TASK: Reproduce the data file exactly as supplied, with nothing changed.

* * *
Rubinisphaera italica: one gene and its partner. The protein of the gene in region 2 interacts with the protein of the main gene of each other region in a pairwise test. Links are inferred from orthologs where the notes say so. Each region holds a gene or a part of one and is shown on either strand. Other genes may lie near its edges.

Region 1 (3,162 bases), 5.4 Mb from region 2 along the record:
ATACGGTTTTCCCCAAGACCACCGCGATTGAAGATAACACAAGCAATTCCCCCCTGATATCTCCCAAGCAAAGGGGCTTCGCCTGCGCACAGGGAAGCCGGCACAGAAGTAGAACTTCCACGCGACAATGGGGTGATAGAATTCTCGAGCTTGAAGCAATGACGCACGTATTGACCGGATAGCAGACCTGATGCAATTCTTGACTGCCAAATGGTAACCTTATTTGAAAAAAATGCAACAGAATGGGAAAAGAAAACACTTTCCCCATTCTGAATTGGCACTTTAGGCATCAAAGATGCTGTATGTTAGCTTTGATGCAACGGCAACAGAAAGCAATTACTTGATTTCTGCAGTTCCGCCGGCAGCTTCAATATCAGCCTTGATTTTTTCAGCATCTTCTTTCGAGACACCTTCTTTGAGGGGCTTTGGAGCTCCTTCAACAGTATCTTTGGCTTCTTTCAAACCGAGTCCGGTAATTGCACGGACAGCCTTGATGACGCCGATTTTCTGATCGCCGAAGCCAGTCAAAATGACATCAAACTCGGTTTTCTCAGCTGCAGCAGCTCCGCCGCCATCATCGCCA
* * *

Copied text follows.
Rubinisphaera italica: one gene and its partner. The protein of the gene in region 2 interacts with the protein of the main gene of each other region in a pairwise test. Links are inferred from orthologs where the notes say so. Each region holds a gene or a part of one and is shown on either strand. Other genes may lie near its edges.

Region 1 (3,162 bases), 5.4 Mb from region 2 along the record:
ATACGGTTTTCCCCAAGACCACCGCGATTGAAGATAACACAAGCAATTCCCCCCTGATATCTCCCAAGCAAAGGGGCTTCGCCTGCGCACAGGGAAGCCGGCACAGAAGTAGAACTTCCACGCGACAATGGGGTGATAGAATTCTCGAGCTTGAAGCAATGACGCACGTATTGACCGGATAGCAGACCTGATGCAATTCTTGACTGCCAAATGGTAACCTTATTTGAAAAAAATGCAACAGAATGGGAAAAGAAAACACTTTCCCCATTCTGAATTGGCACTTTAGGCATCAAAGATGCTGTATGTTAGCTTTGATGCAACGGCAACAGAAAGCAATTACTTGATTTCTGCAGTTCCGCCGGCAGCTTCAATATCAGCCTTGATTTTTTCAGCATCTTCTTTCGAGACACCTTCTTTGAGGGGCTTTGGAGCTCCTTCAACAGTATCTTTGGCTTCTTTCAAACCGAGTCCGGTAATTGCACGGACAGCCTTGATGACGCCGATTTTCTGATCGCCGAAGCCAGTCAAAATGACATCAAACTCGGTTTTCTCAGCTGCAGCAGCTCCGCCGCCATCATCGCCA